Augustine, Saint, Confessions, translated by R.S.
Pine-Coffin, Penguin Books, Harmondsworth, England, 1984.
 Hofstadter, Douglas R., and Daniel C. Dennett, The Mind's
I: Fantasies and Reflections on Self and Soul, Bantam Books,
New York, 1982.
 McMullin, Ernan, "Persons in the Universe", in Zygon,
vol. 15, no. 1 (March 1980), pp. 69-89.
- If you quote a passage, you must include a bibiographical
citation. You may do this in either of two ways: by an
immediately following (in-line) reference to your bibliography, or by a
Augustine asked, "What, then, is time?" (, p. 264).
Augustine asked, "What, then, is time?"18
Your footnote might, then, read:
18. , p. 264.
Alternatively (provided there is only one reference to
Augustine in your Bibliography), your footnote could read:
18. Augustine, p. 264.
- In general, it is useful in writing a philosophy paper to
'concretize' abstract principles with one or two short, well
chosen, examples. Such examples must never substitute for an
analysis or an argument; but they are often enormously helpful in
explaining an argument.
Examples, too, are especially helpful in thinking about your
own thesis. Test your own argument against a wide variety of
cases (examples) to see whether it holds up. Try, yourself, to
find examples which undermine your own position. Of course not
all these many examples should find their way into your final
draft. They should be used as an aid to your figuring out what
you want to argue. If your argument runs into trouble with your
own examples, perhaps you should consider switching to the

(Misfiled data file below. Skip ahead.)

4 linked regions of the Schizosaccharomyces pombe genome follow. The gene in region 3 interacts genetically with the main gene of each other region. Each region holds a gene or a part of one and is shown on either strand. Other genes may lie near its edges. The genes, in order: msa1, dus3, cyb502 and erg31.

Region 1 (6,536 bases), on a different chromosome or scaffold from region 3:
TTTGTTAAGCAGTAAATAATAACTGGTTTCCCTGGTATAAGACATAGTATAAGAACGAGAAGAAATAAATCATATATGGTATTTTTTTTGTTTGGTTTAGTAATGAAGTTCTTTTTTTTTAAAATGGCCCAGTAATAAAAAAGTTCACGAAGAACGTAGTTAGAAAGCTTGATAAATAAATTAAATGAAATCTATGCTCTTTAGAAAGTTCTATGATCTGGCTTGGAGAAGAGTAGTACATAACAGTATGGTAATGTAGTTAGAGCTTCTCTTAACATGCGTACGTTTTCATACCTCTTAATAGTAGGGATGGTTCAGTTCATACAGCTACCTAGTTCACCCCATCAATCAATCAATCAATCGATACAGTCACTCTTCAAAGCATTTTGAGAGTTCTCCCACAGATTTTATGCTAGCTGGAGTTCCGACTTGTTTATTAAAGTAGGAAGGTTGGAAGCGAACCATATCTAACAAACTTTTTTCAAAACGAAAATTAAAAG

- Contractions (e.g. "don't") are perfectly acceptable in casual
and conversational prose. But philosophy papers are (supposed to
be) scholarly productions, and scholarly productions do not use
contractions. In general, write out contractions in full: "do
not" for "don't"; "cannot" (or "can not") for "can't"; etc.
- Do not confuse "i.e.", "e.g." and "viz.". Their respective
- "i.e." = "that is" [used only when one is restating a point in
different, but equivalent, phrasing]
- "e.g." = "for example"
- "viz." = "namely" (or, "to wit")
- Generally, do not quote dictionary definitions in your paper.
Dictionary definitions are seldom helpful in making fine
philosophical distinctions. (See for yourself. Look up the
definition of "belief" or "knowledge" in your dictionary. The
analysis given will, very likely, be exceedingly crude from a
philosophical point of view.) Be particularly careful not to
write "The dictionary defines 'xyz' as ...". There is no such
thing as 'the' dictionary. There are many dictionaries, and
their respective definitions will often vary, sometimes a very
great deal. Incidentally, "Webster's" is not a copyrighted name;
it simply signifies an American (U.S.) dictionary. Some Webster